There are two ways to push through with insolvency:

  • A creditor forces you into liquidation but this is a long process, including a court case.
  • Directors can push through the liquidation of the company themselves. This is known as a Creditors Voluntary Liquidation (CVL).

A licensed insolvency practitioner will go through the entire process. This means that they will identify company assets, sell off those assets for the benefit of creditors, and they will organise the whole procedure on your behalf. 

The final result of the liquidation is that the company will no longer exist as a legal operator, and any debt remaining from this point forward will be written off unless it has previously been secured with a personal guarantee. A Bounce Back Loan is included in this. 

Government’s 100% guarantee is not concrete 

As noted beforehand, the government’s guarantee for 100% of the BBL was seen as a major plus for potential lenders. That meant there was no requirement to provide a personal guarantee before you acquired the loan.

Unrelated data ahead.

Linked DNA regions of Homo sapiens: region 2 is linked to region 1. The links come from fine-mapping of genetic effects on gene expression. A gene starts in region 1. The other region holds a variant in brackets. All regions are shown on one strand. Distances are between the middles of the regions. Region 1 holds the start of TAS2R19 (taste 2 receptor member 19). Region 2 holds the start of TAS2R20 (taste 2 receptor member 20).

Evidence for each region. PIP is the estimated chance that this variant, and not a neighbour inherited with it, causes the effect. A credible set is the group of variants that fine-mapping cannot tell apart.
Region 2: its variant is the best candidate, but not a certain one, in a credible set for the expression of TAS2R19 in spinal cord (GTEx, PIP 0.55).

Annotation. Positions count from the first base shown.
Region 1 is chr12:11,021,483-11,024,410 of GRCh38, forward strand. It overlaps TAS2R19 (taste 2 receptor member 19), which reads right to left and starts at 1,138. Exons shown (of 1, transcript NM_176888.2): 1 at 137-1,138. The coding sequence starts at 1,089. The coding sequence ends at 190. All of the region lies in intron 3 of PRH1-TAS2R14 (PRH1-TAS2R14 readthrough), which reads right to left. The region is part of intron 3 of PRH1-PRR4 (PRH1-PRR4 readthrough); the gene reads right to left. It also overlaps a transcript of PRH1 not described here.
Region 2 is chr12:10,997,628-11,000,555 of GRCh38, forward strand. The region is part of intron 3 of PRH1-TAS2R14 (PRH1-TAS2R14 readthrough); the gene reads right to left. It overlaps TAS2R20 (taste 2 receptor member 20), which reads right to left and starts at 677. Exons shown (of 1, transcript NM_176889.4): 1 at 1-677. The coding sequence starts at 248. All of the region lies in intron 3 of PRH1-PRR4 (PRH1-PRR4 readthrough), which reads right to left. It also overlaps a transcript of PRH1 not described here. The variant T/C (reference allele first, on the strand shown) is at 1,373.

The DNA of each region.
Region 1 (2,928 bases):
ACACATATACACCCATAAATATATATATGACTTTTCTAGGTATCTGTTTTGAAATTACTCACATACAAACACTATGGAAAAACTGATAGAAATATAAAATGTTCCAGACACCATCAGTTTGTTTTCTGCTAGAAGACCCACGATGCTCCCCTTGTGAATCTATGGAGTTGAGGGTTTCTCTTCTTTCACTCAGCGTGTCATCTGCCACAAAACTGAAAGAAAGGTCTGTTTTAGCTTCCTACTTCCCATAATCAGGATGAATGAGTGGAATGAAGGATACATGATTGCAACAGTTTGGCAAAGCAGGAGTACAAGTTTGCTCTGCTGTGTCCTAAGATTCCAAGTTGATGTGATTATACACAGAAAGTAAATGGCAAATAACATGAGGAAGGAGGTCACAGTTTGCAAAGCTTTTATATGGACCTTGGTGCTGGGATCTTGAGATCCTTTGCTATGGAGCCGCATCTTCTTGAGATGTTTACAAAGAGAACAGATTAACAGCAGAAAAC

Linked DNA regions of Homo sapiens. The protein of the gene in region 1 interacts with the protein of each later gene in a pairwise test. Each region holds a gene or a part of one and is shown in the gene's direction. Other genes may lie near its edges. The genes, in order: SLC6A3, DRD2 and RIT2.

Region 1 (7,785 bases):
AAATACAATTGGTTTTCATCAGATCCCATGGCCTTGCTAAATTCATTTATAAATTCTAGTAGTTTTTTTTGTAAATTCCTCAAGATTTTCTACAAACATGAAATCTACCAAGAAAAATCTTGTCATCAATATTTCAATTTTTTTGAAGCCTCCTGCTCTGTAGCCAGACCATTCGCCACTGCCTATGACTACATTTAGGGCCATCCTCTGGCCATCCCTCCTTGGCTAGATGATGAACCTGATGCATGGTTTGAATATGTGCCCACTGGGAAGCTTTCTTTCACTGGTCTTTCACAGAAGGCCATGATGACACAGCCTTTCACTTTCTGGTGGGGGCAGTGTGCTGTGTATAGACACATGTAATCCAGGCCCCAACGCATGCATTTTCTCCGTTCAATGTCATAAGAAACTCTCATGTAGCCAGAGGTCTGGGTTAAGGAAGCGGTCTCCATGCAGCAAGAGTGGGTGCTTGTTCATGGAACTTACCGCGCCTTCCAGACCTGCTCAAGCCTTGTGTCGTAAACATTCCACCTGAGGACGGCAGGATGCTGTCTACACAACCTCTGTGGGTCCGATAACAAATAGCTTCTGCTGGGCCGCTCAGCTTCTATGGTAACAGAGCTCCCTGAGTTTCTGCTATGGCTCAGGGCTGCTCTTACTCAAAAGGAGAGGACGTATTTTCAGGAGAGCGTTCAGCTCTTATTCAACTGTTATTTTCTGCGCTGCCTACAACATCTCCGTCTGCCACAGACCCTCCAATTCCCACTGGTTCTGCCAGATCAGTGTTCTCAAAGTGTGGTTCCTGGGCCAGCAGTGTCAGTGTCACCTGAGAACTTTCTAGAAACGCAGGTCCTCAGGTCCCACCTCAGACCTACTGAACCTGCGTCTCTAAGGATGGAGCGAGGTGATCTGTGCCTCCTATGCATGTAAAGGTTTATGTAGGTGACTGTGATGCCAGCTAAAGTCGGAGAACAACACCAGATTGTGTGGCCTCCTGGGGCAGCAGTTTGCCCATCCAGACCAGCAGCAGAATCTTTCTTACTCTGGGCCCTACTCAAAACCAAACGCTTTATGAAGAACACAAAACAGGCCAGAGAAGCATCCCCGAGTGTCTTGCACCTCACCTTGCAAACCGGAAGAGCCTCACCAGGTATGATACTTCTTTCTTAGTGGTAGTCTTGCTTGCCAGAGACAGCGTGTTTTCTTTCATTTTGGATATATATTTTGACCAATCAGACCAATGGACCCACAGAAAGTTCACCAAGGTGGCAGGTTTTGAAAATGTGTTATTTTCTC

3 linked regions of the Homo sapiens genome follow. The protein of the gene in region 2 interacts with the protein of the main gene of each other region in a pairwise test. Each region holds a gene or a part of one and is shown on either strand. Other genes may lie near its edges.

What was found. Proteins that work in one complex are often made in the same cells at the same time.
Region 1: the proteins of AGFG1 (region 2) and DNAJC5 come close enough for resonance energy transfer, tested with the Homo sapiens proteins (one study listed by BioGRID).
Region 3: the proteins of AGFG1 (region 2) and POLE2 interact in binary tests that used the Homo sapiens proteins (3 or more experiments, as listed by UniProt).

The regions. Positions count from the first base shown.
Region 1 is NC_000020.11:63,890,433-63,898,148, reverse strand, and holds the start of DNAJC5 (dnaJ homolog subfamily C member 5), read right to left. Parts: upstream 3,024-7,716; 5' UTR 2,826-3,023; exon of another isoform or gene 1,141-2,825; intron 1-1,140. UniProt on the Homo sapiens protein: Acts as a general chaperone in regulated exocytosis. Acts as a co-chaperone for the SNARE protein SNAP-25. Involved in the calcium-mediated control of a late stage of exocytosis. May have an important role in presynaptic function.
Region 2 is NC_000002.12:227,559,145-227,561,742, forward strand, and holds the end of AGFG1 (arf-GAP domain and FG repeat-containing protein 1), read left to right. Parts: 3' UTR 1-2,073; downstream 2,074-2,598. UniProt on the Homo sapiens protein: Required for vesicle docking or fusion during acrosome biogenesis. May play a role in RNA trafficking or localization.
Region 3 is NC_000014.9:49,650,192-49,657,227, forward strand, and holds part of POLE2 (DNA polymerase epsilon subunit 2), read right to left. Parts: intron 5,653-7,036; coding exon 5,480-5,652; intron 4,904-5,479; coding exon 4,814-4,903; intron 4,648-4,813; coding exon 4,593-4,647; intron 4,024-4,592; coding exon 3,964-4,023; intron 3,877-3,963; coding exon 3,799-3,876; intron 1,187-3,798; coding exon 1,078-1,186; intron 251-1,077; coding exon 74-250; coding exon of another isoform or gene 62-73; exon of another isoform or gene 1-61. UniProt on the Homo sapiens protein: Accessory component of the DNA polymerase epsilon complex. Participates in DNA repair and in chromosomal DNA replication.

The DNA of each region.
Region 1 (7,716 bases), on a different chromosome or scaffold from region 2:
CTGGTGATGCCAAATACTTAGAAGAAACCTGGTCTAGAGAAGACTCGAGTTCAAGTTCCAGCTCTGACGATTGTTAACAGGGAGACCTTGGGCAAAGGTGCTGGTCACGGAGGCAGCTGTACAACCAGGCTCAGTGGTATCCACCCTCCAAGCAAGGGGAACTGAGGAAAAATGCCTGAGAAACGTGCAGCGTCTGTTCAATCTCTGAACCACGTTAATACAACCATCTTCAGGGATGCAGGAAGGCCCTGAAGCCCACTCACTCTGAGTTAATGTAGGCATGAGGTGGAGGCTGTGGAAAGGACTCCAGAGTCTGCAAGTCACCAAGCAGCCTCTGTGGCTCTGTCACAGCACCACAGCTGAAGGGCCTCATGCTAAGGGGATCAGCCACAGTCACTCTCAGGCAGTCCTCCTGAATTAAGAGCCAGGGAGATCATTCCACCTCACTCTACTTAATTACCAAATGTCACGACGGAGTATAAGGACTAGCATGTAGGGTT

Nonetheless, if you cannot back up the reasoning as to why you got the loan in the first place then you could be held personally liable for it. BBLs are designed to financially improve your business and you should be able to provide evidence as to how they have done that. 

On the other hand, if the loan has been used sensibly then the company’s debts will be written off through liquidation. 

A director can be made personally liable

A director can be made personally liable if payments are made in terms of preference as opposed to necessity. What this means is that payments were made to certain creditors while others were ignored. Using the loan to pay off certain creditors whilst simultaneously ignoring others. 

A director might have also misused the bounce back loan. If the administrator or liquidator comes to analyse the situation, they could make you personally liable for that situation. Essentially, it is important that you are willing to follow the rules of the agreement when it is signed.